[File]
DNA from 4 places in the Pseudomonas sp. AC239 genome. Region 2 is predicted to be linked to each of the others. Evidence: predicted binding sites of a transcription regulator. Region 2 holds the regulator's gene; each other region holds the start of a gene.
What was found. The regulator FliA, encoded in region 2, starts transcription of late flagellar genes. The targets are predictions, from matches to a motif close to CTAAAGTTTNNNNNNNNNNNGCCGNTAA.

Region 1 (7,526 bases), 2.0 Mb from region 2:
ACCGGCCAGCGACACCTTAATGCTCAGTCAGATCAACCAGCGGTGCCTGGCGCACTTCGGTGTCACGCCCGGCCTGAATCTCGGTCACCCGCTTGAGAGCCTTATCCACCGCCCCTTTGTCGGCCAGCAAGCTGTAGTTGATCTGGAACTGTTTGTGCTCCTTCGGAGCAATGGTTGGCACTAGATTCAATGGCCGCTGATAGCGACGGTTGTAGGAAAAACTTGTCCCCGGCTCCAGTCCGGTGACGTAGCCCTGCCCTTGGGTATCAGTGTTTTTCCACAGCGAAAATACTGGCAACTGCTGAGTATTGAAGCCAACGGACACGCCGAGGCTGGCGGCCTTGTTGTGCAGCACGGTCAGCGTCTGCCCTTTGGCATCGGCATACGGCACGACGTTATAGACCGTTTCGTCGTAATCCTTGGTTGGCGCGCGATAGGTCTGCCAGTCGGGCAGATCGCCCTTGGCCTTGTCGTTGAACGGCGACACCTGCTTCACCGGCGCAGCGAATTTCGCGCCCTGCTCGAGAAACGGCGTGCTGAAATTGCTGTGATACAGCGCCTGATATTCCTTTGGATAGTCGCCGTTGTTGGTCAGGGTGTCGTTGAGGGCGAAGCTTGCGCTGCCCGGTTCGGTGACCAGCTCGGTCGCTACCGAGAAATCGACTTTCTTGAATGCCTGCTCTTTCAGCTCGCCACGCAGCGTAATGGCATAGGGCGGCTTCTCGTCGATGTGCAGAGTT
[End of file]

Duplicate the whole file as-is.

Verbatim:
DNA from 4 places in the Pseudomonas sp. AC239 genome. Region 2 is predicted to be linked to each of the others. Evidence: predicted binding sites of a transcription regulator. Region 2 holds the regulator's gene; each other region holds the start of a gene.
What was found. The regulator FliA, encoded in region 2, starts transcription of late flagellar genes. The targets are predictions, from matches to a motif close to CTAAAGTTTNNNNNNNNNNNGCCGNTAA.

Region 1 (7,526 bases), 2.0 Mb from region 2:
ACCGGCCAGCGACACCTTAATGCTCAGTCAGATCAACCAGCGGTGCCTGGCGCACTTCGGTGTCACGCCCGGCCTGAATCTCGGTCACCCGCTTGAGAGCCTTATCCACCGCCCCTTTGTCGGCCAGCAAGCTGTAGTTGATCTGGAACTGTTTGTGCTCCTTCGGAGCAATGGTTGGCACTAGATTCAATGGCCGCTGATAGCGACGGTTGTAGGAAAAACTTGTCCCCGGCTCCAGTCCGGTGACGTAGCCCTGCCCTTGGGTATCAGTGTTTTTCCACAGCGAAAATACTGGCAACTGCTGAGTATTGAAGCCAACGGACACGCCGAGGCTGGCGGCCTTGTTGTGCAGCACGGTCAGCGTCTGCCCTTTGGCATCGGCATACGGCACGACGTTATAGACCGTTTCGTCGTAATCCTTGGTTGGCGCGCGATAGGTCTGCCAGTCGGGCAGATCGCCCTTGGCCTTGTCGTTGAACGGCGACACCTGCTTCACCGGCGCAGCGAATTTCGCGCCCTGCTCGAGAAACGGCGTGCTGAAATTGCTGTGATACAGCGCCTGATATTCCTTTGGATAGTCGCCGTTGTTGGTCAGGGTGTCGTTGAGGGCGAAGCTTGCGCTGCCCGGTTCGGTGACCAGCTCGGTCGCTACCGAGAAATCGACTTTCTTGAATGCCTGCTCTTTCAGCTCGCCACGCAGCGTAATGGCATAGGGCGGCTTCTCGTCGATGTGCAGAGTT